Blessed with an easy laugh and an earnest approach, Singgih Kartono (the name is pronounced “SING-ee”) says his main interest is in sidestepping the crasser manufacturing and construction techniques that frequently accompany new electronics on their way to market.

“I have tried to redefine ‘what is design?'” he says.

I’m not using any coating on the product. I want the user to touch the wood. In my concept, the beauty of the product depends not on the product itself but on how the user handles it and protects it.”

The speed of modern marketing can be a culprit in this, he says. “Every new technology is also an investment. There’s this need for payback. The equipment becomes part of this, and the industry tries to force to the market a new product” quickly, cost-effectively — and maybe, he’s saying, without regard to how that product might have been constructed for a more personal, meaningful and eco-friendly appeal.”I have started by trying to make a product that’s good for people. And by that, I’ve come to know that technologies that are good for people — such as multi-functional capability — sometimes means that the materials are not as good.”

“I have tried not to follow this trend,” Kartono says, because it is not good for life. “I have tried to ask, ‘Well, then, what is good for people?’

“I have tried to make a product that has a good relationship to the people, to the user.”

His use of Indonesian ebony wood from his central Javanese region is being enhanced by the tree-planting efforts of a Kandangan school called Mountain Sumbling. Some 1,000 trees have been grown from seed as a nursery has been created around the production of the radio, part of Kartono’s goal to employ as many people as possible.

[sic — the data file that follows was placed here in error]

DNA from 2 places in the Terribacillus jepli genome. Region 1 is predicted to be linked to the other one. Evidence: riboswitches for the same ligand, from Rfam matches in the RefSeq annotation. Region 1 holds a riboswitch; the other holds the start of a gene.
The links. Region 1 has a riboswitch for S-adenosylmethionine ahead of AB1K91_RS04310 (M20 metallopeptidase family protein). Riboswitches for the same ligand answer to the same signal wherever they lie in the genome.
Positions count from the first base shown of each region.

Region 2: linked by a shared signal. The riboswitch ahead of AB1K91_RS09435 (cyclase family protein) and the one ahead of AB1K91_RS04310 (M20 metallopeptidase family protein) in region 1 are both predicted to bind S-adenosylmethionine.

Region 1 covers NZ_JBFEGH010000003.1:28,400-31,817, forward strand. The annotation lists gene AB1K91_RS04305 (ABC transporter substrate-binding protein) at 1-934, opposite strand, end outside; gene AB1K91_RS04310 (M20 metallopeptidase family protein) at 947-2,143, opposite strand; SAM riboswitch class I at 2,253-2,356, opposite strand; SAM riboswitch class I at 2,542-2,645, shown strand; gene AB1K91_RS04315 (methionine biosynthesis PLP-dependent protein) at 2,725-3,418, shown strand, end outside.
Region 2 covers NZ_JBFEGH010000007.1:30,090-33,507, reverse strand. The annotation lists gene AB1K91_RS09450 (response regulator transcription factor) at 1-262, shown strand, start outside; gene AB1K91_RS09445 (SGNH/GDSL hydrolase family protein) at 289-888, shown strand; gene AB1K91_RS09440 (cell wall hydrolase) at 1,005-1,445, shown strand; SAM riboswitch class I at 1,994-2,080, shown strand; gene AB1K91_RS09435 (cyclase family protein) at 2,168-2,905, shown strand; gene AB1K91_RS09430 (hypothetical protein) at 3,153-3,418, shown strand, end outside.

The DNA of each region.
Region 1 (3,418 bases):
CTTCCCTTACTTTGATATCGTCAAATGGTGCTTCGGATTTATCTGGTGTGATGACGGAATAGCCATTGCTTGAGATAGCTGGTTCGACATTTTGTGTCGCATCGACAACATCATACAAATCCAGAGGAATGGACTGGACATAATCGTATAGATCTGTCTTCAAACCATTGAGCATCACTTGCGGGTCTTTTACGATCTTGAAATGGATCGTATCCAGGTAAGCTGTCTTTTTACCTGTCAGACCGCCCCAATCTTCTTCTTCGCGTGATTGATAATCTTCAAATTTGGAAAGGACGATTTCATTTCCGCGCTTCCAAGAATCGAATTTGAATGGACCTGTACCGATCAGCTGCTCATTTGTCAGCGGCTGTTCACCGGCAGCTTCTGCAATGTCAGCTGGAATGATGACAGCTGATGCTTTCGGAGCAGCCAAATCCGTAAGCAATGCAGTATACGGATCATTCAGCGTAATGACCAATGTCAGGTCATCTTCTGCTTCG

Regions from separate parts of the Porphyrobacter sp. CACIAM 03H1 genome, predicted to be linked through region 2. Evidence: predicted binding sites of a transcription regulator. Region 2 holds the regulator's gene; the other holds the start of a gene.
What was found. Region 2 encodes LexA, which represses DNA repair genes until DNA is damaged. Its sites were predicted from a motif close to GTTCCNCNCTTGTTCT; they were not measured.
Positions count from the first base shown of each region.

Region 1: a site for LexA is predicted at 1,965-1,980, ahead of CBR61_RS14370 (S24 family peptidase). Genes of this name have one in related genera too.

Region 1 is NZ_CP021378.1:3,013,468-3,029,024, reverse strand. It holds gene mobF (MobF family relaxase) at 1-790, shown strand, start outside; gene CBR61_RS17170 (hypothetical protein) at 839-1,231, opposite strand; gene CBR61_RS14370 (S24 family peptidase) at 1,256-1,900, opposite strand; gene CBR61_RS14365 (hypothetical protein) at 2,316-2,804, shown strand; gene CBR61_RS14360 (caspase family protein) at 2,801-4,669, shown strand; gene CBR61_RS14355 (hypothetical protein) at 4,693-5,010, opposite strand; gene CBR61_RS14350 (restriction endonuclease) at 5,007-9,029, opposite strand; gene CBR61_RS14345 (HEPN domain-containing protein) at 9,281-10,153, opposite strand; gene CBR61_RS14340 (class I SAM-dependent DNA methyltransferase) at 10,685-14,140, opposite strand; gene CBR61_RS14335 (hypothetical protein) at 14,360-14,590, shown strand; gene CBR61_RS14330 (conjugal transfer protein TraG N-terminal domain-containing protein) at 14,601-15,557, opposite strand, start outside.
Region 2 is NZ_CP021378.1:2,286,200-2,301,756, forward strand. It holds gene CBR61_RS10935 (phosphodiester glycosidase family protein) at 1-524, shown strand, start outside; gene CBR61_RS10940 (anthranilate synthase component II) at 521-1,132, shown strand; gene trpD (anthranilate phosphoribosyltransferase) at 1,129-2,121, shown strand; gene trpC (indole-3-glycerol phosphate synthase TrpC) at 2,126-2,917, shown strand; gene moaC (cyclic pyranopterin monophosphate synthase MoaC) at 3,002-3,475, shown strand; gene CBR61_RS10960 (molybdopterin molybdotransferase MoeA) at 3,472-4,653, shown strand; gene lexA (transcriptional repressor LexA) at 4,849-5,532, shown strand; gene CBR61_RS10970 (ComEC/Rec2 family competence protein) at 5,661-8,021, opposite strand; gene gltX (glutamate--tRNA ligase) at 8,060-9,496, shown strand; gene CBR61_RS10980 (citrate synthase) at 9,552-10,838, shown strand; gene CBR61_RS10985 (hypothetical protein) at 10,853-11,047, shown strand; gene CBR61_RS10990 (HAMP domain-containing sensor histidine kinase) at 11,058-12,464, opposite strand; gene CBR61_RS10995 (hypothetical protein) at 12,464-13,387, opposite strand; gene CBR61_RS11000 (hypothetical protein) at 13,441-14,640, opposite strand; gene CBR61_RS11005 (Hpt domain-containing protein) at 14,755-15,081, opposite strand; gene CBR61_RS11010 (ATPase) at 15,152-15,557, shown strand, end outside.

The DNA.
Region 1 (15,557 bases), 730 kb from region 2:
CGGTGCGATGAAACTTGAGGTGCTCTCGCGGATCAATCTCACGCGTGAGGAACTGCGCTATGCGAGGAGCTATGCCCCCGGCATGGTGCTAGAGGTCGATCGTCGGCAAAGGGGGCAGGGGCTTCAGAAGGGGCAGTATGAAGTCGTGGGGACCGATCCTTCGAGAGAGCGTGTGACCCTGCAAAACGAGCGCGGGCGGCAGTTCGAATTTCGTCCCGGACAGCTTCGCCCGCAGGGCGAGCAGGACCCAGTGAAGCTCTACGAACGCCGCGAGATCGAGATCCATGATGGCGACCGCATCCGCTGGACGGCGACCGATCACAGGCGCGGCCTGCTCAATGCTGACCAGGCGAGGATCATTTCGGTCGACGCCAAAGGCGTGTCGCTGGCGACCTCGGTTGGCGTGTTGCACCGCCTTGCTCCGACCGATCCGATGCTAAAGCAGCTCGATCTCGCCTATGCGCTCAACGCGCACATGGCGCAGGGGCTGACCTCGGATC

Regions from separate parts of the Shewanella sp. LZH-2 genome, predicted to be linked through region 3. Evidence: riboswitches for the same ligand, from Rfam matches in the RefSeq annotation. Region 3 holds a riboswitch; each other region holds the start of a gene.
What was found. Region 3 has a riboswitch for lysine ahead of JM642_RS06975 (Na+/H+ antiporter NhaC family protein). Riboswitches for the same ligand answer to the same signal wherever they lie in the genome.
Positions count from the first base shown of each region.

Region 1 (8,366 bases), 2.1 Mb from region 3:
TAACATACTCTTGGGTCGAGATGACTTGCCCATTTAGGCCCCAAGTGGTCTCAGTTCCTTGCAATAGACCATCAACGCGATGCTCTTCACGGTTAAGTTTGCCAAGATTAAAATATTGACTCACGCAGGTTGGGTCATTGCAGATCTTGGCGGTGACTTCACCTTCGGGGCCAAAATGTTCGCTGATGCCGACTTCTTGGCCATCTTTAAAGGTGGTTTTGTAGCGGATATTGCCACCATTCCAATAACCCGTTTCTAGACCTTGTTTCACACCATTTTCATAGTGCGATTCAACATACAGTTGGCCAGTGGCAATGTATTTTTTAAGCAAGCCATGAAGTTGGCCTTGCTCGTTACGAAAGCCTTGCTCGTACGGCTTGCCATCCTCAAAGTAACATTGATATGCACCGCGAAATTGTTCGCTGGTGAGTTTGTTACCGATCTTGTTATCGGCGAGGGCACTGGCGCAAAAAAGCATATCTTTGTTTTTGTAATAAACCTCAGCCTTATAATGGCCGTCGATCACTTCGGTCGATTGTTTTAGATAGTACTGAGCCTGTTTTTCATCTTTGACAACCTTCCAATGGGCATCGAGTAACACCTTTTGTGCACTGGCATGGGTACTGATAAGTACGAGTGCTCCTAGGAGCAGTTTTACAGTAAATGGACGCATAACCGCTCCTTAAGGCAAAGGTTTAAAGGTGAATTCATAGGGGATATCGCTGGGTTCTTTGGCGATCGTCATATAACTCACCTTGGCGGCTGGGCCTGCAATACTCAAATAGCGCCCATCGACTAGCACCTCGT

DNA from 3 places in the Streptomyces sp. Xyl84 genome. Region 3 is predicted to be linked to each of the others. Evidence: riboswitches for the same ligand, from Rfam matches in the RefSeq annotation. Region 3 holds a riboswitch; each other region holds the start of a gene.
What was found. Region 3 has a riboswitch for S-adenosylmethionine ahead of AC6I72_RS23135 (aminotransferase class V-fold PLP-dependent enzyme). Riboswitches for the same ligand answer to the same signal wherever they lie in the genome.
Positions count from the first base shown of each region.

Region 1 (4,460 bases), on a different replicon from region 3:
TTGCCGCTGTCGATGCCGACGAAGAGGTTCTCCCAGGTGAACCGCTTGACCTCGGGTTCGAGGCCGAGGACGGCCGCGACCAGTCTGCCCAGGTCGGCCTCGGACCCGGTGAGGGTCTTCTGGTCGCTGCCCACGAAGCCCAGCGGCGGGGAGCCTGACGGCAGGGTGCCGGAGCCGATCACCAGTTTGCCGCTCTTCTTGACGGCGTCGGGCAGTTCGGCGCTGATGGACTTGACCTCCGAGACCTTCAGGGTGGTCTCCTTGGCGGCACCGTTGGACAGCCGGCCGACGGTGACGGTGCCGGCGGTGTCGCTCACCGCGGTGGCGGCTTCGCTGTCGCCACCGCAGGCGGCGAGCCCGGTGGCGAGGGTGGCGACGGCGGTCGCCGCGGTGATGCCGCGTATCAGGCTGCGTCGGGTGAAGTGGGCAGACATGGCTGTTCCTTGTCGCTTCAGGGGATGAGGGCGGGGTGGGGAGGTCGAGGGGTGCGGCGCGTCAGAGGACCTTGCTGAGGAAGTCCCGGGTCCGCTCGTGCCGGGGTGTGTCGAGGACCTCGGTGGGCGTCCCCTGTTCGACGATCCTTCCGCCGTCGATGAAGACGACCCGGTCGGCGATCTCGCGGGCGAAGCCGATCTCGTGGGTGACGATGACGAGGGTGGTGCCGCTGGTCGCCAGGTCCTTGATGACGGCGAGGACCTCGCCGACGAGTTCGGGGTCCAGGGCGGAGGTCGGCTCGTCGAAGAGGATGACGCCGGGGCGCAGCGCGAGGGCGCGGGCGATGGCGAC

“I want to sensitize us with Nature,” he says, “the way it was in the past” but in the modern context of electronics and the consumer economy.”

You find a key to the deep connection Kartono feels to his design and its local implementation in his writings about wood on his site.

“Wood is a kind of material that draws its beauty from its history,” he tells us. “How it grows is an amazing process. It records its age lines. It records good and bad times. The beautiful texture and grain actually tell a story of its life. Wood is a kind of perfect material, perfect cause of its imperfection. Its characters teach us about life, balance, limits.”

With such eloquence underlying his thoughts about his design, Kartono then wants to transfer to his customer for each radio — there now is a large and smaller personal model — a kind of mandate to handle and think about what it represents.

“I’m not using any coating on the product,” he says. “I want the user to touch the wood. In my concept, the beauty of the product depends not on the product itself but on how the user handles it and protects it.

“I think people find that the longer they have the Magno radio, the more personal it becomes to them. They don’t want to lend it to anyone.”

That personal connection to something you care for, yourself, and come to know for its wood’s special character — “no radio is like the next, thanks to the wood, which is both soft and hard” — is what Kartono values, as he works to develop a personal economic support system for his base of operations.

Designed by
Singgih S. Kartono Indonesia.


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